Publications by authors named "Charlotte Clarisse"

2 Publications

  • Page 1 of 1

Profiling of -acetylated Gangliosides Expressed in Neuroectoderm Derived Cells.

Int J Mol Sci 2020 Jan 6;21(1). Epub 2020 Jan 6.

Univ. Lille, CNRS, UMR 8576-UGSF-Unité de Glycobiologie Structurale et Fonctionnelle, F-59000 Lille, France.

The expression and biological functions of oncofetal markers GD2 and GD3 were extensively studied in neuroectoderm-derived cancers in order to characterize their potential as therapeutic targets. Using immunological approaches, we previously identified GD3, GD2, and AcGD2 expression in breast cancer (BC) cell lines. However, antibodies specific for -acetylated gangliosides are not exempt of limitations, as they only provide information on the expression of a limited set of -acetylated ganglioside species. Consequently, the aim of the present study was to use structural approaches in order to apprehend ganglioside diversity in melanoma, neuroblastoma, and breast cancer cells, focusing on -acetylated species that are usually lost under alkaline conditions and require specific analytical procedures. We used purification and extraction methods that preserve the -acetyl modification for the analysis of native gangliosides by MALDI-TOF. We identified the expression of GM1, GM2, GM3, GD2, GD3, GT2, and GT3 in SK-Mel28 (melanoma), LAN-1 (neuroblastoma), Hs 578T, SUM 159PT, MDA-MB-231, MCF-7 (BC), and BC cell lines over-expressing GD3 synthase. Among -acetylated gangliosides, we characterized the expression of AcGM1, AcGD3, AcGD2, AcGT2, and AcGT3. Furthermore, the experimental procedure allowed us to clearly identify the position of the sialic acid residue that carries the -acetyl group on b- and c-series gangliosides by MS/MS fragmentation. These results show that ganglioside -acetylation occurs on both inner and terminal sialic acid residue in a cell type-dependent manner, suggesting different -acetylation pathways for gangliosides. They also highlight the limitation of immuno-detection for the complete identification of -acetylated ganglioside profiles in cancer cells.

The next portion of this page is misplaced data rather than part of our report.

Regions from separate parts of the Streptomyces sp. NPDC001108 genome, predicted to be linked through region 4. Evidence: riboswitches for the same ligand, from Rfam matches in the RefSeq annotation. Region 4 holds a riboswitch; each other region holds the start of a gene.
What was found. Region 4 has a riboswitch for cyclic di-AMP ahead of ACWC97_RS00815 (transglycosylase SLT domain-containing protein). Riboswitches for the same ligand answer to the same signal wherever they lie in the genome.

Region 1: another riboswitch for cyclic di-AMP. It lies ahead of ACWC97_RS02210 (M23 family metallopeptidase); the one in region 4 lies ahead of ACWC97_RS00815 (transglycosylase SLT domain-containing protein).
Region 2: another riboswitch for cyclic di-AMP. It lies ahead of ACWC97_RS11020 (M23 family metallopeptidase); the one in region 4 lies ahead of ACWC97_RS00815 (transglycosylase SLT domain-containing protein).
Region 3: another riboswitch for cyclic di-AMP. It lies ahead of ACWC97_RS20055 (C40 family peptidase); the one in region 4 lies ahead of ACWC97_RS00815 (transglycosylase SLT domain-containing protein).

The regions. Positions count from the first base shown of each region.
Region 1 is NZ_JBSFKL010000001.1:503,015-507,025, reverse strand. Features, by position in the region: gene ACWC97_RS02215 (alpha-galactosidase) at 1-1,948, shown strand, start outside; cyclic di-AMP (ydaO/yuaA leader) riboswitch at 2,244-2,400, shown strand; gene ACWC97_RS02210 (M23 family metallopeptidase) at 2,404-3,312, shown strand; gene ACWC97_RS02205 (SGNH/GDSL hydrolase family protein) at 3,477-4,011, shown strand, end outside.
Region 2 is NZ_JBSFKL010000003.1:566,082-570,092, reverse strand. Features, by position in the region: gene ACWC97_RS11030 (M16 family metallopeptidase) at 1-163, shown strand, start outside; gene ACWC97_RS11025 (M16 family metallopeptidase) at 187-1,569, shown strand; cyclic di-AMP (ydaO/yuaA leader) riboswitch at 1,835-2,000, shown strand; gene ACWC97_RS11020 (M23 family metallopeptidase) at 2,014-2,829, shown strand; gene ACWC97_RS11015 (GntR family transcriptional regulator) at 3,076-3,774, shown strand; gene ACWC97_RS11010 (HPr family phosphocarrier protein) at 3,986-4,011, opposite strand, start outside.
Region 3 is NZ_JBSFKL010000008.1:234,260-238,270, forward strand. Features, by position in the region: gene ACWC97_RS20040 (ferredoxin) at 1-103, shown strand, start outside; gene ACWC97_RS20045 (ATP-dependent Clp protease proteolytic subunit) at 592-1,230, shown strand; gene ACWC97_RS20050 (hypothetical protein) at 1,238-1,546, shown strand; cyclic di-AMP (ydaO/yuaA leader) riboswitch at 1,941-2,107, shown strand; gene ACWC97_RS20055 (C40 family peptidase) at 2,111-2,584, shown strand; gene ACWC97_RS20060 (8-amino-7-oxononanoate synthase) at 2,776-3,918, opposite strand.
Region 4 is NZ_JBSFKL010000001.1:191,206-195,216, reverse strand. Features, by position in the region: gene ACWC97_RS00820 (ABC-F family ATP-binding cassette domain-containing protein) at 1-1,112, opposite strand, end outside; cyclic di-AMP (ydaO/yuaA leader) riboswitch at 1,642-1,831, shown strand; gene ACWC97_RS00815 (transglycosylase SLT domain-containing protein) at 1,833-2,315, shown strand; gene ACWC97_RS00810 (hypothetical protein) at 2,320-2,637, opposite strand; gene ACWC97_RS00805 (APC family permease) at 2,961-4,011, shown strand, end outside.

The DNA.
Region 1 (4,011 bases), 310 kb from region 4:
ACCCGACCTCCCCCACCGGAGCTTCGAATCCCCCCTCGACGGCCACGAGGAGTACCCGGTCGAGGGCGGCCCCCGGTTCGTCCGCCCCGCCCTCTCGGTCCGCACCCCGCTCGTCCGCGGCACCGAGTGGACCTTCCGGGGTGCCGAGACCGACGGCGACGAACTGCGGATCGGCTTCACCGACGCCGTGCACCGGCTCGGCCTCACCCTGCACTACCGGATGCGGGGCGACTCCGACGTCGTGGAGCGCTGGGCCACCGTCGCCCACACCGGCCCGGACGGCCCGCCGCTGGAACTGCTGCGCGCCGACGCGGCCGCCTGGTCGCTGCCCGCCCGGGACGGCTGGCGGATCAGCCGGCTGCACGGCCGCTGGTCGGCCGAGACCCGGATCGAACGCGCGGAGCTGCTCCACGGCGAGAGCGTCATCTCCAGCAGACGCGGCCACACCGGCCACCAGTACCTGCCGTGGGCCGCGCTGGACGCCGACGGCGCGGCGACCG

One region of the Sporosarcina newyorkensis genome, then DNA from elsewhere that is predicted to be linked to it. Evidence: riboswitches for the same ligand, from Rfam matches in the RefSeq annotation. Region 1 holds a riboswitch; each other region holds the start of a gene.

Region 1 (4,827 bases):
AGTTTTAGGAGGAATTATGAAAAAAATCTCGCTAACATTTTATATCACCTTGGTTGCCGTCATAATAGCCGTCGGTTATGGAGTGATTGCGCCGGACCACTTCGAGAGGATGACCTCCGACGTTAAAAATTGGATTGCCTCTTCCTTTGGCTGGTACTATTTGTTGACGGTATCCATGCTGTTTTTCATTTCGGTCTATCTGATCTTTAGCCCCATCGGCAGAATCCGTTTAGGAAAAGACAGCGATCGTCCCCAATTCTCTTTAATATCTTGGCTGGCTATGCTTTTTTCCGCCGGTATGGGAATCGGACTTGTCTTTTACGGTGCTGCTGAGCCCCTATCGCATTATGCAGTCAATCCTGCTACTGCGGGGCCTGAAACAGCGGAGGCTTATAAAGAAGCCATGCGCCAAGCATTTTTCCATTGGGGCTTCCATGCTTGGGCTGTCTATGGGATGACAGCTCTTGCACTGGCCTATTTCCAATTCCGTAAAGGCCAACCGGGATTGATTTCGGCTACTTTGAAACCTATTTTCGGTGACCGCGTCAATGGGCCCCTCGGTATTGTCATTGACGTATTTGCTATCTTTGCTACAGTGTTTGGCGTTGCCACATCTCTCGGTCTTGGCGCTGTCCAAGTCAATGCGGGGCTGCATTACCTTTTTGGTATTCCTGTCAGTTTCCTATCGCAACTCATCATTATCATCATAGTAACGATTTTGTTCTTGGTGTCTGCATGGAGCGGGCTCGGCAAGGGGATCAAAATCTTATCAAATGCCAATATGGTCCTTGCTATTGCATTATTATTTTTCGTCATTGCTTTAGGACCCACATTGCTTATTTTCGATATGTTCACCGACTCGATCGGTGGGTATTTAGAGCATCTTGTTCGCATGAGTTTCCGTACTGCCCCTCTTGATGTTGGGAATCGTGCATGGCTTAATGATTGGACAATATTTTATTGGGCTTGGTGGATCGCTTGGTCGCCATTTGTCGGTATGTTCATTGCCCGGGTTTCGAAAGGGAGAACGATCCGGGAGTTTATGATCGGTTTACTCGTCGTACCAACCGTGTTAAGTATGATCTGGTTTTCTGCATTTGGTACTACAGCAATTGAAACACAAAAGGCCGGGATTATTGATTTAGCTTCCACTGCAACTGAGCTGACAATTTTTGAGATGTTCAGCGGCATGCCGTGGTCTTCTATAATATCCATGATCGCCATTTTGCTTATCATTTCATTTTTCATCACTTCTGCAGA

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http://dx.doi.org/10.3390/ijms21010370DOI Listing
http://www.ncbi.nlm.nih.gov/pmc/articles/PMC6981417PMC
January 2020

OGT Controls the Expression and the Glycosylation of E-cadherin, and Affects Glycosphingolipid Structures in Human Colon Cell Lines.

Proteomics 2019 11 20;19(21-22):e1800452. Epub 2019 Aug 20.

Université de Lille, CNRS, UMR 8576, UGSF, Unité de Glycobiologie Structurale et Fonctionnelle, F-59000, Lille, France.

Colorectal cancer (CRC) affects both women and men living in societies with a high sedentary lifestyle. Amongst the phenotypic changes exhibited by tumor cells, a wide range of glycosylation has been reported for colon cancer-derived cell lines and CRC tissues. These aberrant modifications affect different aspects of glycosylation, including an increase in core fucosylation and GlcNAc branching on N-glycans, alteration of O-glycans, upregulated sialylation, and O-GlcNAcylation. Although O-GlcNAcylation and complex glycosylations differ in many aspects, sparse evidences report on the interference of O-GlcNAcylation with complex glycosylation. Nevertheless, this relationship is still a matter of debate. Combining different approaches on three human colon cell lines (HT29, HCT116 and CCD841CoN), it is herein reported that silencing O-GlcNAc transferase (OGT, the sole enzyme driving O-GlcNAcylation), only slightly affects overall N- and O-glycosylation patterns. Interestingly, silencing of OGT in HT29 cells upregulates E-cadherin (a major actor of epithelial-to-mesenchymal transition) and changes its glycosylation. On the other hand, OGT silencing perturbs biosynthesis of glycosphingolipids resulting in a decrease in gangliosides and an increase in globosides. Together, these results provide novel insights regarding the selective regulation of complex glycosylations by O-GlcNAcylation in colon cancer cells.
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http://dx.doi.org/10.1002/pmic.201800452DOI Listing
November 2019